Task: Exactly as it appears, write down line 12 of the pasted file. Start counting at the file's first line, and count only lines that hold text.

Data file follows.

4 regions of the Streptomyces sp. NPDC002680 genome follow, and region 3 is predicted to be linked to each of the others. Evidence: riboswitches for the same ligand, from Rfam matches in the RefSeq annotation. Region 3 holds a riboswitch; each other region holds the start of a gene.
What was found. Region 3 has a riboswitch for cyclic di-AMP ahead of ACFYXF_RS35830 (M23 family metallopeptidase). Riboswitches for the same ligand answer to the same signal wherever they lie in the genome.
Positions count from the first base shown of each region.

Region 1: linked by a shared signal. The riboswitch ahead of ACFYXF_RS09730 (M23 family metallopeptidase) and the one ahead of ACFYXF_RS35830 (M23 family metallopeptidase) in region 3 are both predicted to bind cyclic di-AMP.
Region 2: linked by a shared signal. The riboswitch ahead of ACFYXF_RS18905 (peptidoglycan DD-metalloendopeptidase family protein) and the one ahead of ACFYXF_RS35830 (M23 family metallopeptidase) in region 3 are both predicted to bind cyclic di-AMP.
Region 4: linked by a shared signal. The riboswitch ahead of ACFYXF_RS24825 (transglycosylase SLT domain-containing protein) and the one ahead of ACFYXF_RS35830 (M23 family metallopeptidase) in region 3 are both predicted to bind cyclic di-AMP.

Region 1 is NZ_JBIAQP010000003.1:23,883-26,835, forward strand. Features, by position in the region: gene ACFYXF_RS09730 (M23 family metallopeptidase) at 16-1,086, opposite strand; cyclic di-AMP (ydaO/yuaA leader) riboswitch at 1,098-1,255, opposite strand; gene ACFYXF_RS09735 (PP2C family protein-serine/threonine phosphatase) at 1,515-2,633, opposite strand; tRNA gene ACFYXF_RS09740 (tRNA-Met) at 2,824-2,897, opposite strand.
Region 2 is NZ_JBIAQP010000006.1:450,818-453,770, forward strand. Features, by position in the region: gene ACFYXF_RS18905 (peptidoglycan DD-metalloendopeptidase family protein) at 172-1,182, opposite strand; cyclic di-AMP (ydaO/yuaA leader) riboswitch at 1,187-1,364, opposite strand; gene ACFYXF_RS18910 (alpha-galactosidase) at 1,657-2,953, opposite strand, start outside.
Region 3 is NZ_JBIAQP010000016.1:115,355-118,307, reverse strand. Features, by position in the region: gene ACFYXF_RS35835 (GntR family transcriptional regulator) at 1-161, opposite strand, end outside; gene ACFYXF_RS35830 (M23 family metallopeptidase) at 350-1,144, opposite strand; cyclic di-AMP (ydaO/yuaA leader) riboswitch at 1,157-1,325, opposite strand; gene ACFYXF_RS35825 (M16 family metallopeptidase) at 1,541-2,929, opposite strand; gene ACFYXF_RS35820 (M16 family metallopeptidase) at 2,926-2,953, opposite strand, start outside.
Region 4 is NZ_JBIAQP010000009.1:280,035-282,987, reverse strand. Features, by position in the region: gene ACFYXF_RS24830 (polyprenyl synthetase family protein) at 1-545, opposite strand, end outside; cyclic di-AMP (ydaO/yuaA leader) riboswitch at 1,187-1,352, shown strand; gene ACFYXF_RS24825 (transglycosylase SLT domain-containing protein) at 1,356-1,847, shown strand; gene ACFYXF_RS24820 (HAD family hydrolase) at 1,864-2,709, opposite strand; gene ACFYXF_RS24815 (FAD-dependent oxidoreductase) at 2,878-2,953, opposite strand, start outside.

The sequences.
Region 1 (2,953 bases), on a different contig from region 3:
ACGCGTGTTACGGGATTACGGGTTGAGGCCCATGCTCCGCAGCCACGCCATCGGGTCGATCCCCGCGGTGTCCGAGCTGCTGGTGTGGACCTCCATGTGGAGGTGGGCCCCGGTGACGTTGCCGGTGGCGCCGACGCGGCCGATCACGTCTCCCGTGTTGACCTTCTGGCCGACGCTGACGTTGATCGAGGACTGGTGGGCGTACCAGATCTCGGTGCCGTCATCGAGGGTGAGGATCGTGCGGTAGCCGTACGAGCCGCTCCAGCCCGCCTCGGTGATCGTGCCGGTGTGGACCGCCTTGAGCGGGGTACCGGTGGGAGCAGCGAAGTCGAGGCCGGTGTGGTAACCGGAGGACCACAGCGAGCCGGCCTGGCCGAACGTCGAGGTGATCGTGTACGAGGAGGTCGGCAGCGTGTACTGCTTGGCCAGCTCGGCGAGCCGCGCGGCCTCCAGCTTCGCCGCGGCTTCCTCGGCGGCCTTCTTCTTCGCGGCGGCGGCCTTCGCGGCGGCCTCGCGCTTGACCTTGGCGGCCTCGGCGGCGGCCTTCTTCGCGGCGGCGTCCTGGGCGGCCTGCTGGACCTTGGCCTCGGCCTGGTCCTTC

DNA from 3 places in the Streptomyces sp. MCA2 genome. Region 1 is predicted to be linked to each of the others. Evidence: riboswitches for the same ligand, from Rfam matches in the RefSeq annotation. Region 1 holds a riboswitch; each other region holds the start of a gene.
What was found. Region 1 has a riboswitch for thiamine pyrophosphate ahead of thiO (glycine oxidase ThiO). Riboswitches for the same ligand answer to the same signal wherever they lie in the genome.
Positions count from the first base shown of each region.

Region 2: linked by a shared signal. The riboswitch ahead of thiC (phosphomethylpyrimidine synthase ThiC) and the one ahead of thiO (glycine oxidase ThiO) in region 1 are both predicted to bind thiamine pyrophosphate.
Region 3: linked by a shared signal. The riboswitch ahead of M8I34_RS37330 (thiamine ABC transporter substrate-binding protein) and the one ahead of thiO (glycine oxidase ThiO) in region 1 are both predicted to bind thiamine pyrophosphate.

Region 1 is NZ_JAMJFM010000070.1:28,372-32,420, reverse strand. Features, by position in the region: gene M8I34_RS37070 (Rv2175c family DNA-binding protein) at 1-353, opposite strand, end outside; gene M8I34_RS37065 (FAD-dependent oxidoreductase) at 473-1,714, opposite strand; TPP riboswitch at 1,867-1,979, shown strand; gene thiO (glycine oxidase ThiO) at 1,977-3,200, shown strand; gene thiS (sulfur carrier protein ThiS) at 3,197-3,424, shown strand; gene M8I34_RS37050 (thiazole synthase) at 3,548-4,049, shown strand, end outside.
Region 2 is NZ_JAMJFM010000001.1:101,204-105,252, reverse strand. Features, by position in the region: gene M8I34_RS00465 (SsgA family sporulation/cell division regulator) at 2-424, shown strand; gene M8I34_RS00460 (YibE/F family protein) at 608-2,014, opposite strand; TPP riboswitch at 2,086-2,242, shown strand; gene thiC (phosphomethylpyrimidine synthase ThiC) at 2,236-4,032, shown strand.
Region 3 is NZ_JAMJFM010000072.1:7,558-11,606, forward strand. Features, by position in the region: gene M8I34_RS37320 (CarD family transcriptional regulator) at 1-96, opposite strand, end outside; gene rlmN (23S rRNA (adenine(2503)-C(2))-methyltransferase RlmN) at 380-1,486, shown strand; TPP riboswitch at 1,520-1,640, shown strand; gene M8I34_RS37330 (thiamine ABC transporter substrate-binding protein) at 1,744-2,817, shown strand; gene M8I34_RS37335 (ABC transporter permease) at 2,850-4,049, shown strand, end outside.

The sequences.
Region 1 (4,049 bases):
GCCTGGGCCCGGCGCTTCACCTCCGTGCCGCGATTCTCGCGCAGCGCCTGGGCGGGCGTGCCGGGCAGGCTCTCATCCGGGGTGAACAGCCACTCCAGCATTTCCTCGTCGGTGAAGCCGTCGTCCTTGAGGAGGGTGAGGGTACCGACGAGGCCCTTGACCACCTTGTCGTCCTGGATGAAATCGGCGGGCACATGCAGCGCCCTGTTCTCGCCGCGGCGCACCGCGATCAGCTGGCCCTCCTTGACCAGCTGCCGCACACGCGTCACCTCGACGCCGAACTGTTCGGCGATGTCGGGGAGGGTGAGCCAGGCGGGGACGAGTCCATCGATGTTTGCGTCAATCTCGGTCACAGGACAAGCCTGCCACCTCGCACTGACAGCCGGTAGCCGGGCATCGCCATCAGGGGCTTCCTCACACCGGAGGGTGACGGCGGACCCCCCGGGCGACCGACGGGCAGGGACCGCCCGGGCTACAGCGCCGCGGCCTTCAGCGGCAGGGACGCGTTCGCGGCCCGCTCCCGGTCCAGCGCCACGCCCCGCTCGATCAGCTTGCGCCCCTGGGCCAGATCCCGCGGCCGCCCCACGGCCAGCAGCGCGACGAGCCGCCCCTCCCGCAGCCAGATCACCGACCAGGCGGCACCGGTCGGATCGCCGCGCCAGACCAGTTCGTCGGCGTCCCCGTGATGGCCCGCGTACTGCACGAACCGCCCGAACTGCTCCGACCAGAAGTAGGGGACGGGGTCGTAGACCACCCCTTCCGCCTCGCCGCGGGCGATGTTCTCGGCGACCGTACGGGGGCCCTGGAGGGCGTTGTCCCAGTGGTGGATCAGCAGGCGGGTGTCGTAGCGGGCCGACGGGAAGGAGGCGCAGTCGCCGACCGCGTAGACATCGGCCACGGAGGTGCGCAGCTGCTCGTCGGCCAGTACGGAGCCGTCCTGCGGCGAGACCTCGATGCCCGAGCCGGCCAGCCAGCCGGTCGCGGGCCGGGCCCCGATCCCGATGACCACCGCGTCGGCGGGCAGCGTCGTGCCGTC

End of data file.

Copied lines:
Region 1 (2,953 bases), on a different contig from region 3: